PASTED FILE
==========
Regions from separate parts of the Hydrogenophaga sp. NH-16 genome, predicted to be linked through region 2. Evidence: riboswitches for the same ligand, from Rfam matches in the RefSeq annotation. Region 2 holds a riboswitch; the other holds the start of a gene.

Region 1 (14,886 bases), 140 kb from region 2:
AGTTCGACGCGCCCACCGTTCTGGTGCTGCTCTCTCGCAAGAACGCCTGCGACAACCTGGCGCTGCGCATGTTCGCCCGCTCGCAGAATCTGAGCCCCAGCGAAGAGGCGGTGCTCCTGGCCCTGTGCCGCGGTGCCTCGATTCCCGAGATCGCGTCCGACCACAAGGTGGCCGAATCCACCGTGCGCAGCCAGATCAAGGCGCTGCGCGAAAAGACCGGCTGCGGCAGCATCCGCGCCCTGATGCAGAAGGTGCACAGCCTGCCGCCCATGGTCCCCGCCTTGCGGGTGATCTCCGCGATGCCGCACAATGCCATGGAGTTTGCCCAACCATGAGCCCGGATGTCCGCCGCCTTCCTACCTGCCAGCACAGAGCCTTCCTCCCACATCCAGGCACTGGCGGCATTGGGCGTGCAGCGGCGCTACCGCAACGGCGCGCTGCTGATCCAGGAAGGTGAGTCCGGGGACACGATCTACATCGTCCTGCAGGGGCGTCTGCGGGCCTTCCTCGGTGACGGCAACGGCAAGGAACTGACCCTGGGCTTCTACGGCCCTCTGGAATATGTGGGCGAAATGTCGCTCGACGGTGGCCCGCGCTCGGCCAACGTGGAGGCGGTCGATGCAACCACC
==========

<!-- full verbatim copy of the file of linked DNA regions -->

Regions from separate parts of the Hydrogenophaga sp. NH-16 genome, predicted to be linked through region 2. Evidence: riboswitches for the same ligand, from Rfam matches in the RefSeq annotation. Region 2 holds a riboswitch; the other holds the start of a gene.

Region 1 (14,886 bases), 140 kb from region 2:
AGTTCGACGCGCCCACCGTTCTGGTGCTGCTCTCTCGCAAGAACGCCTGCGACAACCTGGCGCTGCGCATGTTCGCCCGCTCGCAGAATCTGAGCCCCAGCGAAGAGGCGGTGCTCCTGGCCCTGTGCCGCGGTGCCTCGATTCCCGAGATCGCGTCCGACCACAAGGTGGCCGAATCCACCGTGCGCAGCCAGATCAAGGCGCTGCGCGAAAAGACCGGCTGCGGCAGCATCCGCGCCCTGATGCAGAAGGTGCACAGCCTGCCGCCCATGGTCCCCGCCTTGCGGGTGATCTCCGCGATGCCGCACAATGCCATGGAGTTTGCCCAACCATGAGCCCGGATGTCCGCCGCCTTCCTACCTGCCAGCACAGAGCCTTCCTCCCACATCCAGGCACTGGCGGCATTGGGCGTGCAGCGGCGCTACCGCAACGGCGCGCTGCTGATCCAGGAAGGTGAGTCCGGGGACACGATCTACATCGTCCTGCAGGGGCGTCTGCGGGCCTTCCTCGGTGACGGCAACGGCAAGGAACTGACCCTGGGCTTCTACGGCCCTCTGGAATATGTGGGCGAAATGTCGCTCGACGGTGGCCCGCGCTCGGCCAACGTGGAGGCGGTCGATGCAACCACC